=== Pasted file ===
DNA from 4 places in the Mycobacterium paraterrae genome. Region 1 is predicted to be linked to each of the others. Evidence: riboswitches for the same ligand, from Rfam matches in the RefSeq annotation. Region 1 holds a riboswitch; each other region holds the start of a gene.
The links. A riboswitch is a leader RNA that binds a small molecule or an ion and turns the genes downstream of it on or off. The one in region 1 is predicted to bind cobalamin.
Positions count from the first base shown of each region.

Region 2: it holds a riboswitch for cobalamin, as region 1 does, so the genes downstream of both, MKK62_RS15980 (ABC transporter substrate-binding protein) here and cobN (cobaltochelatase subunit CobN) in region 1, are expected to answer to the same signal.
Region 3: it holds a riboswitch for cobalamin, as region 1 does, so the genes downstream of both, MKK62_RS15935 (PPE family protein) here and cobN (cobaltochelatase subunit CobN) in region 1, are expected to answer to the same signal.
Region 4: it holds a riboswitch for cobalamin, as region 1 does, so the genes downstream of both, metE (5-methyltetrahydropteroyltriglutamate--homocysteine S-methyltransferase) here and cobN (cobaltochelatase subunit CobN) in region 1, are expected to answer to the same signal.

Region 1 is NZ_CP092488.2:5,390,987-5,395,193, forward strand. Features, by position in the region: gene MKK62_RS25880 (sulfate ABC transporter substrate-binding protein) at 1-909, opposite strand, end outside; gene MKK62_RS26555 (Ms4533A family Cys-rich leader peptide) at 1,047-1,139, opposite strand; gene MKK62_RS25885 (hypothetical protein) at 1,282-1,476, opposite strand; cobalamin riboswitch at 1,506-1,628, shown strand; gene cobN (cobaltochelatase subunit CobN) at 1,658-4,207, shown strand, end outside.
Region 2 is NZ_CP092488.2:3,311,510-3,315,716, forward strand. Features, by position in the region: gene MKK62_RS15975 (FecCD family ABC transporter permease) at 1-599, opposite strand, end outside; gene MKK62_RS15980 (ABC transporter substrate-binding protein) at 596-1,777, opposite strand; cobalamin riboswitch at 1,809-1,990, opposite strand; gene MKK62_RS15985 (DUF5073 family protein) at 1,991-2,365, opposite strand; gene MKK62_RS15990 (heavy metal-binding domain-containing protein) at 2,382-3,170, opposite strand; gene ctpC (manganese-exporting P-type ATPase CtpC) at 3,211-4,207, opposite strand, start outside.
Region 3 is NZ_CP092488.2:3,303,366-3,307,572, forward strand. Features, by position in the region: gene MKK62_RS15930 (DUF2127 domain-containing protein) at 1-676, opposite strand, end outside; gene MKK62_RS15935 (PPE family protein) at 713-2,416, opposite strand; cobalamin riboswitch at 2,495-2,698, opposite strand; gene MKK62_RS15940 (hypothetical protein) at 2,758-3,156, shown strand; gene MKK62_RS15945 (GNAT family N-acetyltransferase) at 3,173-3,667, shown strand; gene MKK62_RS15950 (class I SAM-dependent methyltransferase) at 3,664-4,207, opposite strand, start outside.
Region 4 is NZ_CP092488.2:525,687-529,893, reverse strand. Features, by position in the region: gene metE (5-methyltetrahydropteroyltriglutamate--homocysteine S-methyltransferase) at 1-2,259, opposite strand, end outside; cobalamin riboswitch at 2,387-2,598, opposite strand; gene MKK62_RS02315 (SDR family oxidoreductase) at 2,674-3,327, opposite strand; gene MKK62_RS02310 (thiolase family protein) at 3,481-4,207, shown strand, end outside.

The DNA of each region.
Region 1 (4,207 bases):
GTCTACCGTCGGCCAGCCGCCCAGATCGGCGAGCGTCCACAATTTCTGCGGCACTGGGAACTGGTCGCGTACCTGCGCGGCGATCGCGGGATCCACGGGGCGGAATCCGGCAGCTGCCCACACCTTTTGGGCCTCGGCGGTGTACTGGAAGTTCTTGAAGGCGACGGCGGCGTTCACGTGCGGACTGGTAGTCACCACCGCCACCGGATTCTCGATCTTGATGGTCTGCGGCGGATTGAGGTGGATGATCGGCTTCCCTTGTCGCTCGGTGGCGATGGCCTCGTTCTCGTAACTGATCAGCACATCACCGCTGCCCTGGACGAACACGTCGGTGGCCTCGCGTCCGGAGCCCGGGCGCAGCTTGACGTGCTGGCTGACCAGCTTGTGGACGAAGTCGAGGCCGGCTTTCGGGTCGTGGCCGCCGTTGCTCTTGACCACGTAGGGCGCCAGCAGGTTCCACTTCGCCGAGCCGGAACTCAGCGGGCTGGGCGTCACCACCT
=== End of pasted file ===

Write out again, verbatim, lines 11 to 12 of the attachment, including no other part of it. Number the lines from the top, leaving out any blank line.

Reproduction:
The DNA of each region.
Region 1 (4,207 bases):